Gutenborn, Germany (August 01, 2016) – The culture of sea bass and seabream is an important production sector in the Mediterranean Sea, and these species combined represent the largest volume of aquaculture production in the region (134,978 tons of European sea bass and 138,694 tons of gilthead seabream were produced in the Mediterranean Sea in 2012).
The objective of the trial what to evaluate the efficiency of functional feed Sanbio MARE added to normal diets for sea bream (Pagrus major) fed compared to similar diets but without addition of Sanbio MARE. The trial was performed according to the Best Practice Guideline by targeting the sensitive parameter (mortality, weight gain, feed intake, feed conversion rate).
The SANBOS GmbH, in cooperation with local partners, conducted a tank feeding trial with sea bream (Pagrus major). The objective of the trial was to demonstrate Sea Bream growth and performance in fresh-water tanks with a partial replacement of fish feed by the functional feed Sanbio MARE.
1. Materials and methods
Four cages of average size 8 m3 (underwater volume) at the cage fish farm were used for the feeding trial. Cages were constructed of nylon netting over a rigid cage frame and were individually fitted with an opaque cover and a feed enclosure to contain extruded, floating and slowly sinking feed pellets. Cage placement was at the perimeter of the cage farm, with a minimum spacing of two meters between and on all sides of each cage.
Fish were 262 g Red Sea Bream produced locally. Sea bream were stocked in the four trial cages on 31 March at a density of 1,000 fish per cage. Fish in all four trial cages were of uniform size, age and health status at stocking. Target market size for sea bream was 500 g per fish in a 180-day production cycle.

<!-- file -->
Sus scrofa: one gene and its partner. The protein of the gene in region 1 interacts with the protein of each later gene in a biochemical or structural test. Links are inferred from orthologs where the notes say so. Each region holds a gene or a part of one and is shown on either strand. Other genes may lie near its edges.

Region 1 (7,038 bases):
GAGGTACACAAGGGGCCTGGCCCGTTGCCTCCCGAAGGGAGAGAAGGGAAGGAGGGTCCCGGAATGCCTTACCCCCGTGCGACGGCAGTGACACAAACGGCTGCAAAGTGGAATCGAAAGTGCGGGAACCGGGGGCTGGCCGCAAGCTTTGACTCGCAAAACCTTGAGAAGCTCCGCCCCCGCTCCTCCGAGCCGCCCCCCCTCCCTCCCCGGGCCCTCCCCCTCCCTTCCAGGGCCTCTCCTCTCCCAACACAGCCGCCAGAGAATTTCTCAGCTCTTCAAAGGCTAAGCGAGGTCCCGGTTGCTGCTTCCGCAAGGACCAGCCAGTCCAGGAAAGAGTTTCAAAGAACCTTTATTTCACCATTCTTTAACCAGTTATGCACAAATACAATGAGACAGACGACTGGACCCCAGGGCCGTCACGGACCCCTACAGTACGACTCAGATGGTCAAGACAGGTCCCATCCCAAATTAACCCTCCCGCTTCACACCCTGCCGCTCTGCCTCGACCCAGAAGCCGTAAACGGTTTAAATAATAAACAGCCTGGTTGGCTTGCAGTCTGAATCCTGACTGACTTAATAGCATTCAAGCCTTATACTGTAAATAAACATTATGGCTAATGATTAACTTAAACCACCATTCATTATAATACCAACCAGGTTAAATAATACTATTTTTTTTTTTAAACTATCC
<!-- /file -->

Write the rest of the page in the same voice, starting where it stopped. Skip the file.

Sea bream in the control cage were fed with 100% of standard marine growout feed in extruded, floating pellet form as per Table 1.
Sea bream in treated trial cages were fed with 80% of standard marine growout feed in extruded, floating pellet form as per Table 1 and 20% of Sanbio MARE as per Table 2.
Fish were fed to satiation twice daily, with fish in all four cages fed identically at every feeding. Feed pellet size was increased as the fish grew so that the maximum size pellet that all fish could consume was being fed. Trial management was based on the best practice and Sanbos standards. Fish in all cages were sampled once per month on approximately the same date each month.
At the conclusion of the trial, all cages were emptied and the fish in each cage counted and weighed to determine average fish weight, gross and net production, feed conversion ratio (FCR) and survival. Production input costs were recorded throughout the trial and net income and return on investment (ROI) were calculated at the end of the trial.
Table 1. Formula for the standard fish feed used in the trial
|Pellet size (mm)||3 / 4.5 / 6|
|Crude protein (%)||42|
|Crude fat (%)||21|
|Gross energy (MJ)||22.1|
|Digestible energy (MJ)||18.8|
Table 2. Formula for the “Sanbio SANA” fish feed supplement used in the trial
|Pellet size (mm)||3 / 6|
|Crude protein (%)||40|
|Crude fat (%)||10|
|Gross energy (MJ)||22|
|Digestible energy (MJ)||18|
Red sea breams were fed a total of 117 days between 31 March and 25 July 2016. Sea breams grew from 261 g to an average weight of 1072 g (+15% compared to control) during this feeding period. Gross production averaged 728.95 kg per cage (+20% compared to control).
Average sea bream survival rate was 69.87% (+8,6% compared to control). Average FCR for sea bream was 2.93 (-14% compared to control).
Table 3. Productive performance
|Cage no.||Unit||1||2||3||4||Average 2/3/4|
|Cage||Control||Trial 1||Trial 2||Trial 3|
|No day fed||D||117||117||117||117|
|Fish stocking weight||g||262||263||261||259||261|
|Fish harvest weight||g||941||1023||1031||1076||1043|
|Specific growth rate||SGR||1.09||1.16||1.17||1.22||1.18|
Figure 1. Productive performance (%)
To summarize, the present study shows significantly positive effects of SANBIO MARE at the dosage of 20% of diet on productivity.
The positive effects at a glance:
- Reduction of mortality
- Increase of weight gain
- Improvement of FCR
- Positive effects on health status
- Safety and tolerance when used dietary additions.